Midway through A Coffee in Berlin, Niko (Tom Schilling) breaks off a bathroom tryst with a former classmate. They're only doing it, he says, as "Vergangenheitsbewältigung." The subtitles translate the word as "coming to terms with the past," but the phrase more precisely refers to Germany's confrontation with its Nazi history. That search for historical atonement burbles throughout Jan Ole Gerster's debut feature, a black-and-white portrait of an aimless, lank-haired 20-something drifting through a day in Berlin. A law-school dropout who's just lost his girlfriend, his driver's license and access to Papa's pocketbook, Niko is perpetually foiled in his pursuit of coffee—and this guy could really use a shot of caffeine—as well as human connection. Some might see it as mere German mumblecore, but Schilling's performance is wonderfully sympathetic, and the score—lovely piano tunes, jaunty jazz—elevate the film to something dryer, wiser and far more generous.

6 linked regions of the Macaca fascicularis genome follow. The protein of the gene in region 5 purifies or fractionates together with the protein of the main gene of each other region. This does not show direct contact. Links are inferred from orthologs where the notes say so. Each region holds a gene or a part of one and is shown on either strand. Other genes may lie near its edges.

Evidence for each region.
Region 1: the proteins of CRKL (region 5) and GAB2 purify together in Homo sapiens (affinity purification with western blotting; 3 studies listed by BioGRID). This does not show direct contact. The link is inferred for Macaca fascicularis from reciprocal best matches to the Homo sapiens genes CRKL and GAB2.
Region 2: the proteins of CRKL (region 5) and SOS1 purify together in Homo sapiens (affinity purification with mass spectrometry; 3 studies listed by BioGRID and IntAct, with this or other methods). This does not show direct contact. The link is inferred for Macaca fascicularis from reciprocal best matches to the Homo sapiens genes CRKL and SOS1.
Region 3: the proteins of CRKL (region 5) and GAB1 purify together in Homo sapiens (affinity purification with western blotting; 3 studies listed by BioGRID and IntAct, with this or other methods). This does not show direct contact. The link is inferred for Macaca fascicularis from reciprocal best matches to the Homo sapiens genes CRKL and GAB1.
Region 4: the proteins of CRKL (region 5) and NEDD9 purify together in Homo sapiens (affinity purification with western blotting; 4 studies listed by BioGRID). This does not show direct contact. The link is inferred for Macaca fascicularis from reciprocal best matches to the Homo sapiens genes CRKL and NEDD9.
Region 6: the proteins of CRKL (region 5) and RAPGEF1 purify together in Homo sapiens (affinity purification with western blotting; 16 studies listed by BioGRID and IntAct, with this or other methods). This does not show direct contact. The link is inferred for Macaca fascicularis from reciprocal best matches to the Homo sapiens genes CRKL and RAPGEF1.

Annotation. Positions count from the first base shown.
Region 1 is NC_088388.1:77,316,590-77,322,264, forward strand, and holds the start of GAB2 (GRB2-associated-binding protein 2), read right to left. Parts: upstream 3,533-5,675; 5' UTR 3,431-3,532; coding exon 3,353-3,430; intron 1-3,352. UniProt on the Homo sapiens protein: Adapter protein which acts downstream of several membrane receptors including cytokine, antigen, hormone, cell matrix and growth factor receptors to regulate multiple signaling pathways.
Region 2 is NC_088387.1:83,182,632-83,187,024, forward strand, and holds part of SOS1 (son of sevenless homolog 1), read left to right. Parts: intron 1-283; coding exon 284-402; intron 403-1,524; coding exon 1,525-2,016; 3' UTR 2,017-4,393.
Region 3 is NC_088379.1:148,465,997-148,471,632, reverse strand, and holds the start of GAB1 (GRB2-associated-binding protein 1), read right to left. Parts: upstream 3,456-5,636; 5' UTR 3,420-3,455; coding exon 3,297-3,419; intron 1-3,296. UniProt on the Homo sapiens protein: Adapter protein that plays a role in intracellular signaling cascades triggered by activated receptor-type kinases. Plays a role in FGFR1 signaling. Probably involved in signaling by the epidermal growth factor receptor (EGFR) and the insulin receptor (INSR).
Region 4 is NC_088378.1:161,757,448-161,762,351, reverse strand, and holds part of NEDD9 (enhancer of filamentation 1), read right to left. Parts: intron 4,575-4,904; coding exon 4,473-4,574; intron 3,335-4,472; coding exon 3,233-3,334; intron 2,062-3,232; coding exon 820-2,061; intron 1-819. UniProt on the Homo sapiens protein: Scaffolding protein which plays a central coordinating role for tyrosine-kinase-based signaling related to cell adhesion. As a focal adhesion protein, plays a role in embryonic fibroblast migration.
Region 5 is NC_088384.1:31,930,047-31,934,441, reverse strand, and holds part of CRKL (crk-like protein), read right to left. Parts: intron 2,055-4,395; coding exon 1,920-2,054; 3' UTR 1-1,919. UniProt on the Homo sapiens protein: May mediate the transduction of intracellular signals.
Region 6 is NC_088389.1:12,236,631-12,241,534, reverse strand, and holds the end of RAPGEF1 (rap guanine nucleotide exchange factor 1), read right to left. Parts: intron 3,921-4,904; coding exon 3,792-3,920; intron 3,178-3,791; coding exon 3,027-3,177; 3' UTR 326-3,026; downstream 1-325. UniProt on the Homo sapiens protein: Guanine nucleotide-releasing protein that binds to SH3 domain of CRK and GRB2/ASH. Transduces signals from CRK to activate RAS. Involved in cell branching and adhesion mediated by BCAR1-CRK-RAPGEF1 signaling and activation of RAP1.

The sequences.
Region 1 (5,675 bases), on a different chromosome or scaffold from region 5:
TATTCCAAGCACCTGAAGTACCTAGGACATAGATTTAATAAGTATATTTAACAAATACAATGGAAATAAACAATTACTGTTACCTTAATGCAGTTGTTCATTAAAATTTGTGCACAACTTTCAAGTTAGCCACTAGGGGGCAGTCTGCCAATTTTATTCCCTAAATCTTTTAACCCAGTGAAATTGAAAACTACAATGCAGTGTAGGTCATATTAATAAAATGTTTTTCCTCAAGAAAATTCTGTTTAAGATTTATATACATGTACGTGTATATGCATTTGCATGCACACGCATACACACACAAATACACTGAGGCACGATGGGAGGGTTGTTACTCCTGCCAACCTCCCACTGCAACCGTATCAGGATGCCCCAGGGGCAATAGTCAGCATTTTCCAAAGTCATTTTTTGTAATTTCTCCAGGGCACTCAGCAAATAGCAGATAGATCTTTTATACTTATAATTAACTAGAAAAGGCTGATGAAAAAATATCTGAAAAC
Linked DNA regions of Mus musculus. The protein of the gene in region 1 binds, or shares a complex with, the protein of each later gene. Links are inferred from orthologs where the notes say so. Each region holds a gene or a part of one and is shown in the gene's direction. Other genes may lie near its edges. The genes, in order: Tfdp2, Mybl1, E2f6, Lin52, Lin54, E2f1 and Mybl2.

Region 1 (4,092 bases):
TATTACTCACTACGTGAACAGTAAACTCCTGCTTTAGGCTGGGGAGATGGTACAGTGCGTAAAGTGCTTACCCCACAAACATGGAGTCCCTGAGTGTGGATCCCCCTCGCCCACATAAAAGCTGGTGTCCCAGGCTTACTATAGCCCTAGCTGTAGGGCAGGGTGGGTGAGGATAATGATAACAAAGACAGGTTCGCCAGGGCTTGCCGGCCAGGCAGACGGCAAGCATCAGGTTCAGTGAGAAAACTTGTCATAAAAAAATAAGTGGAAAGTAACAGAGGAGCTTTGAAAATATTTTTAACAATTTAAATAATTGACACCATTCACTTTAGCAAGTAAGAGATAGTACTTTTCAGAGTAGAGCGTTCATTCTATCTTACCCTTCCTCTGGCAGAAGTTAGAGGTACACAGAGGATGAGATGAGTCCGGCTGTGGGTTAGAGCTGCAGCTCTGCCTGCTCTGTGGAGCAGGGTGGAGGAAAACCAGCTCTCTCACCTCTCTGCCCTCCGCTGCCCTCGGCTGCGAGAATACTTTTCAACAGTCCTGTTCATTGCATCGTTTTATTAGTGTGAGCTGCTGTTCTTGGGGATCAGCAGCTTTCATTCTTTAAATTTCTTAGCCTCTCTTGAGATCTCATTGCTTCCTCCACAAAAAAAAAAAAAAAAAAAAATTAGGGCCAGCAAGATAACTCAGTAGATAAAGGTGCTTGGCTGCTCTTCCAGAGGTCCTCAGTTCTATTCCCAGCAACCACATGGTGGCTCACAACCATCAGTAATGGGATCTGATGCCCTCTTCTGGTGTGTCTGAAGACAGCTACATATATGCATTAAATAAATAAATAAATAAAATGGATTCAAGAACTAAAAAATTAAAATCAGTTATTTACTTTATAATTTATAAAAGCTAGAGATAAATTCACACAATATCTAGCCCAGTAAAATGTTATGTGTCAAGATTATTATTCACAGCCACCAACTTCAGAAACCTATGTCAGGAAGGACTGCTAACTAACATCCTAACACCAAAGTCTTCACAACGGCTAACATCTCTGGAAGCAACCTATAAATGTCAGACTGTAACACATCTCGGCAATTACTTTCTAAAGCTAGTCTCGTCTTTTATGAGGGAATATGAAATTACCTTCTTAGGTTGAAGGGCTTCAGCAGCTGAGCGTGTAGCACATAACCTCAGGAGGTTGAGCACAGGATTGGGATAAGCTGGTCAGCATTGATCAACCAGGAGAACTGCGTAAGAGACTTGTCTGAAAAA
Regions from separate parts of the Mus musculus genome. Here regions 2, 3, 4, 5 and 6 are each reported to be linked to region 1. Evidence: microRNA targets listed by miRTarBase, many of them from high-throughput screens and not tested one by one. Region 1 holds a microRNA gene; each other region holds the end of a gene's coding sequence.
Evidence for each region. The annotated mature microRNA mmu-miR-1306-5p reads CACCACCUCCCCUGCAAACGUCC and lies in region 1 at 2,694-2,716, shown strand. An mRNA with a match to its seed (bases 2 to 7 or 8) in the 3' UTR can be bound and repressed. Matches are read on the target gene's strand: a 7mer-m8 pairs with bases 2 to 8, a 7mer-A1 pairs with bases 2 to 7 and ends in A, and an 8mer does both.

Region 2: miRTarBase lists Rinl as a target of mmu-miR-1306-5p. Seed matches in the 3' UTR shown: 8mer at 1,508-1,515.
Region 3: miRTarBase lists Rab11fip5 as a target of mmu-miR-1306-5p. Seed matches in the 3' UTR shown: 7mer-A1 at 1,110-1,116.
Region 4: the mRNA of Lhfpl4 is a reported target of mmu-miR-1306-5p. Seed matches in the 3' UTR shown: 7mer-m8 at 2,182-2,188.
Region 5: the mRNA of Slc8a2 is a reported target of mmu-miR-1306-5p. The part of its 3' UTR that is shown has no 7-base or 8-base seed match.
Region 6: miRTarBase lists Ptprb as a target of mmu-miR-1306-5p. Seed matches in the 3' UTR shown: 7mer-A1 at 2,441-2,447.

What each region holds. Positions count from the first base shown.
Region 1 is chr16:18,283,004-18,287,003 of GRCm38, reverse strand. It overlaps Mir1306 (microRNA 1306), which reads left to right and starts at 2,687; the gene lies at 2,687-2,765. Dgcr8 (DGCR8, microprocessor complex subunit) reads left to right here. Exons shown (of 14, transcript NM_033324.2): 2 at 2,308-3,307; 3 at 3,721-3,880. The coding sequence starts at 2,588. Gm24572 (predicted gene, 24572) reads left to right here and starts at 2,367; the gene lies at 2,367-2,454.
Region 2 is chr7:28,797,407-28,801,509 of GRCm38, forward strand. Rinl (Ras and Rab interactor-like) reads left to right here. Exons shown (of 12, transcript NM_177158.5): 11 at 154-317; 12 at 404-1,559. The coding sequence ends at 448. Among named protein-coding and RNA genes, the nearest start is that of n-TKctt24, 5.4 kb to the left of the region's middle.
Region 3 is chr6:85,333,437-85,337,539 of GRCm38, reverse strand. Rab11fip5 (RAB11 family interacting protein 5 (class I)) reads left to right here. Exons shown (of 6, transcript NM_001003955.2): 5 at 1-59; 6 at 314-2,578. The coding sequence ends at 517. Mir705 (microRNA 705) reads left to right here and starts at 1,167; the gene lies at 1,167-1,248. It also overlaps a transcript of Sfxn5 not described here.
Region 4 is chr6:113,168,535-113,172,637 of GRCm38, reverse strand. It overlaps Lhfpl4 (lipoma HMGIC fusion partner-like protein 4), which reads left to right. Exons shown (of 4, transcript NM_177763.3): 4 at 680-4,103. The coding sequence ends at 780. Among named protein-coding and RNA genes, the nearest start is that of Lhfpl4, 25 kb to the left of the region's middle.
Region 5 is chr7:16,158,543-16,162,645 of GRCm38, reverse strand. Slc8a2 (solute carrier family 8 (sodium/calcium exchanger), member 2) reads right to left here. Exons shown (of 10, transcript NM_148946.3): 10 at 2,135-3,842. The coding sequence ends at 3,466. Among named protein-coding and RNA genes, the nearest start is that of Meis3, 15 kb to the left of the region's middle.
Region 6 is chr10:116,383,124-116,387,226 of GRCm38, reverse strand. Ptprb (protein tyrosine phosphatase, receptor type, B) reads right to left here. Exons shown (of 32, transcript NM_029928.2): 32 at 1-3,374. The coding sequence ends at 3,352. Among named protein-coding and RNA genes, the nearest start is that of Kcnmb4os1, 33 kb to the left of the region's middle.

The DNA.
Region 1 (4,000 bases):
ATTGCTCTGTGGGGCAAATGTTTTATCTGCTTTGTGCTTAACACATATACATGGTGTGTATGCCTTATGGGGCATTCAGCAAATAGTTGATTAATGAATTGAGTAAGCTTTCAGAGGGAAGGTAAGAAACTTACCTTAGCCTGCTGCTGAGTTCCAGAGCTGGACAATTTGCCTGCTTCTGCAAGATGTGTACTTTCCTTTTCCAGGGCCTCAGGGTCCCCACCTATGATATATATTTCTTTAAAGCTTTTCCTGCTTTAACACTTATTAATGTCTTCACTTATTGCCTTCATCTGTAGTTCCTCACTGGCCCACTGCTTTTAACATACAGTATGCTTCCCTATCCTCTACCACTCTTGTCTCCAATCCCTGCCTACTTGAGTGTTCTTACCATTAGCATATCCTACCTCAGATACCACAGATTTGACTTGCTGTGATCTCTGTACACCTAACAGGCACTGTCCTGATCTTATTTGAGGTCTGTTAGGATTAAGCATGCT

Critic's Grade: B+

SEE IT: A Coffee in Berlin opens Friday at Living Room Theaters.